[MARMAM] New paper: Tursiops whistles

Laura May-Collado lmaycollado at gmail.com
Tue Oct 14 11:49:07 PDT 2008


The following paper is available at
http://www.asmjournals.org/perlserv/?request=get-toc&issn=1545-1542

Journal of Mammalogy, 89(5):1229Ð1240, 2008

A COMPARISON OF BOTTLENOSE DOLPHIN WHISTLES

IN THE ATLANTIC OCEAN: FACTORS PROMOTING

WHISTLE VARIATION

LAURA J. MAY-COLLADO* AND DOUGLAS WARTZOK

George Mason University, Department of Environmental Science & Policy, MSN
5F2, 4400 University Drive,

Fairfax, VA 22030, USA (LJM-C)

Florida International University, Department of Environmental Science, 11200
SW 8th Street, Miami, FL 33199, USA (DW)

Whistles are narrowband, frequency-modulated sounds produced by many
cetaceans. Whistles are extensively

studied in delphinids, where several factors have been proposed to explain
between- and within-species variation.

We examined factors associated with geographic variation in whistles of
common bottlenose dolphins (Tursiops

truncatus) by assessing the role of ambient noise, noise from boats, and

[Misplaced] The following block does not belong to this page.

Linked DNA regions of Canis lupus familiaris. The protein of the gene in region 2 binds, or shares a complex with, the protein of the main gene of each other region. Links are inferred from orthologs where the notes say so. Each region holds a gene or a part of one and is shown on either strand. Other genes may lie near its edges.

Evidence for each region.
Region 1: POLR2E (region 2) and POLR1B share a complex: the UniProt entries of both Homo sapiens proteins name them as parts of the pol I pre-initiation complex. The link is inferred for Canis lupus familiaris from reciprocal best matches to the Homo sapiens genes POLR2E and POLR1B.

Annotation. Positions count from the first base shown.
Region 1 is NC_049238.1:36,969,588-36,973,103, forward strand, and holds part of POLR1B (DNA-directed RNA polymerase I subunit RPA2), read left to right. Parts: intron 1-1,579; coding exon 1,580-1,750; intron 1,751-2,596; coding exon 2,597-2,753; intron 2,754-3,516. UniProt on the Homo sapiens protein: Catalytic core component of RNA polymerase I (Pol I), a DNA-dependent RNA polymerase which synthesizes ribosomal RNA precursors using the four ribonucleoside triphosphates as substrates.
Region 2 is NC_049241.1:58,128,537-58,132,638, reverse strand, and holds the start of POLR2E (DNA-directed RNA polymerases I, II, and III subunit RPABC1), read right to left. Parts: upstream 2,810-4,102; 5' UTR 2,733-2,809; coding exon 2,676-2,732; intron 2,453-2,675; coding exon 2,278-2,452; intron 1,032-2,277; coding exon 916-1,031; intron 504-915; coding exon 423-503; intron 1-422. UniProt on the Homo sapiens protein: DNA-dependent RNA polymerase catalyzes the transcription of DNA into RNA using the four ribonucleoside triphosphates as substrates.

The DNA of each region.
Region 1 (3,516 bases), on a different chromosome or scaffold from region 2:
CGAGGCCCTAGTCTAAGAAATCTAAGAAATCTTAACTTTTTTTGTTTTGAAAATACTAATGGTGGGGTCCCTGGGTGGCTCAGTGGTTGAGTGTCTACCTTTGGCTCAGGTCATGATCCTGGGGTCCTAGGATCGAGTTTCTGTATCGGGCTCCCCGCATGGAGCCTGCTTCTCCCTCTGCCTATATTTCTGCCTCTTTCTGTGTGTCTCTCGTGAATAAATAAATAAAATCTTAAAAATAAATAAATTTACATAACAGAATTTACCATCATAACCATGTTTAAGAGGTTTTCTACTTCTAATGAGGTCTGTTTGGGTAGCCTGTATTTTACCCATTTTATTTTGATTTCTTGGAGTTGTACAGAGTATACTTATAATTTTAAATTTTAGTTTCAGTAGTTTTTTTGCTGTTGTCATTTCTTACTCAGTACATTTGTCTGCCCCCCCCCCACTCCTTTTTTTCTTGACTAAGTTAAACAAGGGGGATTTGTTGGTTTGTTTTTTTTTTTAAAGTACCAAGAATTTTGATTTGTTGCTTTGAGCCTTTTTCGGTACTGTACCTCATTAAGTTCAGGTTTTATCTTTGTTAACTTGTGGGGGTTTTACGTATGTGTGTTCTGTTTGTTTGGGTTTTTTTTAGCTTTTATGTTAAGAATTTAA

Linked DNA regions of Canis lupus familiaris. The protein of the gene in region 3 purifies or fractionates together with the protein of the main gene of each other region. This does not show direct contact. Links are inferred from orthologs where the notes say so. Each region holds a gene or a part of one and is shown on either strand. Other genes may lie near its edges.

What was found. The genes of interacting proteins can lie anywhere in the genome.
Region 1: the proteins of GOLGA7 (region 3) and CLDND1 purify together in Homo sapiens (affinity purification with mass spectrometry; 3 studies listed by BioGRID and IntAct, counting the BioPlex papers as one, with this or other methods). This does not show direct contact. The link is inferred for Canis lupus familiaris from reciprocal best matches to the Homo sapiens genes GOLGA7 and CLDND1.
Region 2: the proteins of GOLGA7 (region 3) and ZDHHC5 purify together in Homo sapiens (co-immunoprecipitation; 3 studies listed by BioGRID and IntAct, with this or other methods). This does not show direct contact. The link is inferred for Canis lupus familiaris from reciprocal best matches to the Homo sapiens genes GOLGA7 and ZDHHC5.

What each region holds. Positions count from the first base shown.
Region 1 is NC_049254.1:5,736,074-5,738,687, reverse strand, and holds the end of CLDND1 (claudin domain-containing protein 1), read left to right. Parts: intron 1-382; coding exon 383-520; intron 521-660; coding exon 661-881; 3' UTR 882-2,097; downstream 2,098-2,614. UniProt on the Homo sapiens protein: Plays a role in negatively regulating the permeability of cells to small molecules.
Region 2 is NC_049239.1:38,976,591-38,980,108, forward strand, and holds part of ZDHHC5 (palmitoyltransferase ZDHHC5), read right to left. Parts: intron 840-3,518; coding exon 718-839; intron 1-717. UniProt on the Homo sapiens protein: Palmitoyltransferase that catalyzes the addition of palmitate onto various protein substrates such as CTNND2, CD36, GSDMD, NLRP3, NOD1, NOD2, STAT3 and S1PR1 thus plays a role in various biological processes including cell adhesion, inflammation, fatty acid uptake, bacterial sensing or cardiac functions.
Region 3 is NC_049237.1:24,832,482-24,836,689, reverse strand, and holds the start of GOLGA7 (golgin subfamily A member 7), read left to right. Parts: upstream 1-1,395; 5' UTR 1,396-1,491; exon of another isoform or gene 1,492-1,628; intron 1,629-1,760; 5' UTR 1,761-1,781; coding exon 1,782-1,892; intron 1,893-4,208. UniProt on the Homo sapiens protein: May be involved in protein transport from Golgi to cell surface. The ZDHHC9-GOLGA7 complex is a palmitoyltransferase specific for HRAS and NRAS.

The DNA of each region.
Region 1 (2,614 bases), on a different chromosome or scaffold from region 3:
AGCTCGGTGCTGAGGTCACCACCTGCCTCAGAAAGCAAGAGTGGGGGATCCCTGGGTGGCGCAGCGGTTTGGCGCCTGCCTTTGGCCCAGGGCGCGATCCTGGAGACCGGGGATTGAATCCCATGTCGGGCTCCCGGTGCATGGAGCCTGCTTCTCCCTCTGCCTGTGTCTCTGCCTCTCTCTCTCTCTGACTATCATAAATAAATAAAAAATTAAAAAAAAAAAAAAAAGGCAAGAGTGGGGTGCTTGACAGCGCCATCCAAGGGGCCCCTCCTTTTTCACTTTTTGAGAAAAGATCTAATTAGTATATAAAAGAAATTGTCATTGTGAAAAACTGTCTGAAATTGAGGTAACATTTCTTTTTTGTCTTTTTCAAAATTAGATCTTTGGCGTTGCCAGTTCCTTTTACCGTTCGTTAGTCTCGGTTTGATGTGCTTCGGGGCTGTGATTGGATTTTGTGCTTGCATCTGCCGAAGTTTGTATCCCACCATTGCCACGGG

sympatry with other dolphin species,

and reviewing and comparing whistle structure across populations in the
western and eastern Atlantic Ocean.

Whistles of adjacent populations differed, particularly in frequency
parameters. A combination of factors may

contribute to microgeographic whistle variation, including differences in
ambient noise levels (dolphins produced

relatively higher frequency whistles in the noisiest habitat), and
differences in number of boats present

(when multiple boats were present, dolphins whistled with greater frequency
modulation and whistles were

higher in maximum frequency and longer than when a single boat was present).
Whistles produced by adjacent

populations were relatively similar in structure. However, for clearly
separated populations, the distance between

them did not relate directly to whistle structure. We propose that
plasticity in bottlenose dolphin whistles

facilitates adaptation to local and changing conditions of their habitat,
thus promoting variation between

populations at different geographic scales.

Key words: ambient noise, boat traffic, Costa Rica, Panama, Sotalia,
sympatry, Tursiops

-- 
Laura J. May-Collado, Ph.D.
Affiliate Assistant Professor
Department of Environmental Science & Policy
George Mason University
Email: lmaycollado at gmail.com
Personal Home Page: www.delphinids.com
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